Beretta A400 Ultimate
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- Last updated: 20/09/2021
The A400 series of gas-operated, semi-automatic shotguns from Beretta really needs no introduction. They are good quality and are importantly reliable, plus they handle and shoot nicely too. The Ultralite model featured here is right up my alley as when I am out with a shotgun, I am usually after squirrels, rabbits and pigeons in thick woodland, so to me, a light and short 12-gauge with a 2+1 capacity is ideal.
The strong alloy action of the A400 series incorporates a rotating locking head and self-regulating, gas-operated system that handles an amazing array of shot weights and charges. On this model, Beretta has fitted a polymer trigger guard and forend tip as well as a 6mm carbon fibre rib to help lighten the load.
All in all, a very useable and highly manoeuvrable shotgun, let’s see how she shoots.
As the name would suggest, the Ultralite’s stock is made to be slim and lightweight. It’s a bit shorter than I was expecting, though semi’s usually are. This did not distract from the looks or handling as it’s a lovely little semi, weighing only 2.7 kg with the 26” barrel fitted.
The wood is dark, straight-grained walnut and has a really nice oil finish with a semi-rubbed matte look. I really like it due to its practicalities in the field. The forend is only just wider than the action walls and has a well-defined top scalloped section that acts as an almost full-length finger groove for additional grip. The sides and bottom section are finely chequered and underneath there is the obligatory Beretta logo, which is incorporated into the design.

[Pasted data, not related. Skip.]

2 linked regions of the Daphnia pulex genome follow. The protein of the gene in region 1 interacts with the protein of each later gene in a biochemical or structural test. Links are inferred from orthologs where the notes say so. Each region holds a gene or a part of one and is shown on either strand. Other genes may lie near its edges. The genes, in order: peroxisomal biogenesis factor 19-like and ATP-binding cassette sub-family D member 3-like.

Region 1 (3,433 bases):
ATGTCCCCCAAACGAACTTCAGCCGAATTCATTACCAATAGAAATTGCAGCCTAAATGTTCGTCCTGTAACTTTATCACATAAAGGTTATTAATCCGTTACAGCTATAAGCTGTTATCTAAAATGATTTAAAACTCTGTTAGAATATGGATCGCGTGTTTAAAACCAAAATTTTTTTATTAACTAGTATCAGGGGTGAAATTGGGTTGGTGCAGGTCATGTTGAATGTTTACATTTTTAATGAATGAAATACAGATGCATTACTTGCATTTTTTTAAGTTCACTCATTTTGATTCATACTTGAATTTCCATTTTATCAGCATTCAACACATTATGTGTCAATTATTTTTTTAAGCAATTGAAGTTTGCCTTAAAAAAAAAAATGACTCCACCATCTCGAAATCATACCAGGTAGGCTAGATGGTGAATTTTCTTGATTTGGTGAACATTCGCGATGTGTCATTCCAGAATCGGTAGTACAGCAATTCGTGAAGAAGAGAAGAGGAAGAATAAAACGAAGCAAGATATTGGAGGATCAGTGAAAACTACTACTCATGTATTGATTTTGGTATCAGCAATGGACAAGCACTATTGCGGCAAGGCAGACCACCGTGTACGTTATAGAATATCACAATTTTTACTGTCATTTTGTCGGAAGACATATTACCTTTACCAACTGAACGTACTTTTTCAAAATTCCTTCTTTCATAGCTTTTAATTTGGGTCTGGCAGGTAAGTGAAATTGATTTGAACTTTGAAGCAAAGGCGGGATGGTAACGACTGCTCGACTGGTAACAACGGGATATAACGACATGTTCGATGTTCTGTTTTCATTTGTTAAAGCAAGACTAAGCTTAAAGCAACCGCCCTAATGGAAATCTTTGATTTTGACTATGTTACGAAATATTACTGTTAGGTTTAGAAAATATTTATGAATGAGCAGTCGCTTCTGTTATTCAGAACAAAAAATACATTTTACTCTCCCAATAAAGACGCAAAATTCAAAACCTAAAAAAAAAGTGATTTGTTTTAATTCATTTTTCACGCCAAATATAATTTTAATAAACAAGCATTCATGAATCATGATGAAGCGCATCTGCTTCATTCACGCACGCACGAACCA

The pistol grip shows three separate chequered panels that increase in size. At its base, a carbon fibre Beretta logo has been inserted and goes some way to cementing the Ultralite’s theme. There are no palm swells but you can adjust cast and comb height via inserts between the pistol grip and action face.
There was a slight right-hand cast and nice low comb that perfectly positioned your eye right down the rib section. To add a bit to the design, there is a small scalloped section that runs parallel with the bottom edge of the pistol grip and along the stock.
The recoil pad is Beretta’s Microcore model. It’s slim yet very effective at dampening recoil, plus it does not impede you when the gun is being mounted. The pad thickness does mean the length of pull (LOP) is short at 13.75” but it does not affect handling or your swing at all. In fact, I really want to buy a few of these recoil pads as they would be very good on some rifles of mine!
Being a rifleman, one other feature I appreciate is the supplied and fitted sling swivels, as these make the Ultralite even lighter when shouldered while walking around the fields.
The A400 Ultralite is available with either a short 26” barrel (on test) or a more standard 28” tube. I much prefer the shorter one as it means the overall length of the Ultralite is only 46.0”, making for great vermin or hide gun. The barrels are very hard wearing and are manufactured from Beretta’s famous ‘Steelium’, thus ensuring a great strength to weight ratio. Perfect for the little Ultralite on test then! Externally, the barrel shows a high polished blue/black finish.
Sighting is via a single red dayglo element at the muzzle and the five larger vents between the rib and barrel ensure good heat dispersal. All models feature the Optima-Bore chambered for 3” cartridges as well as the Optima HP choke system. Three flush-fit, steel proofed chokes are supplied.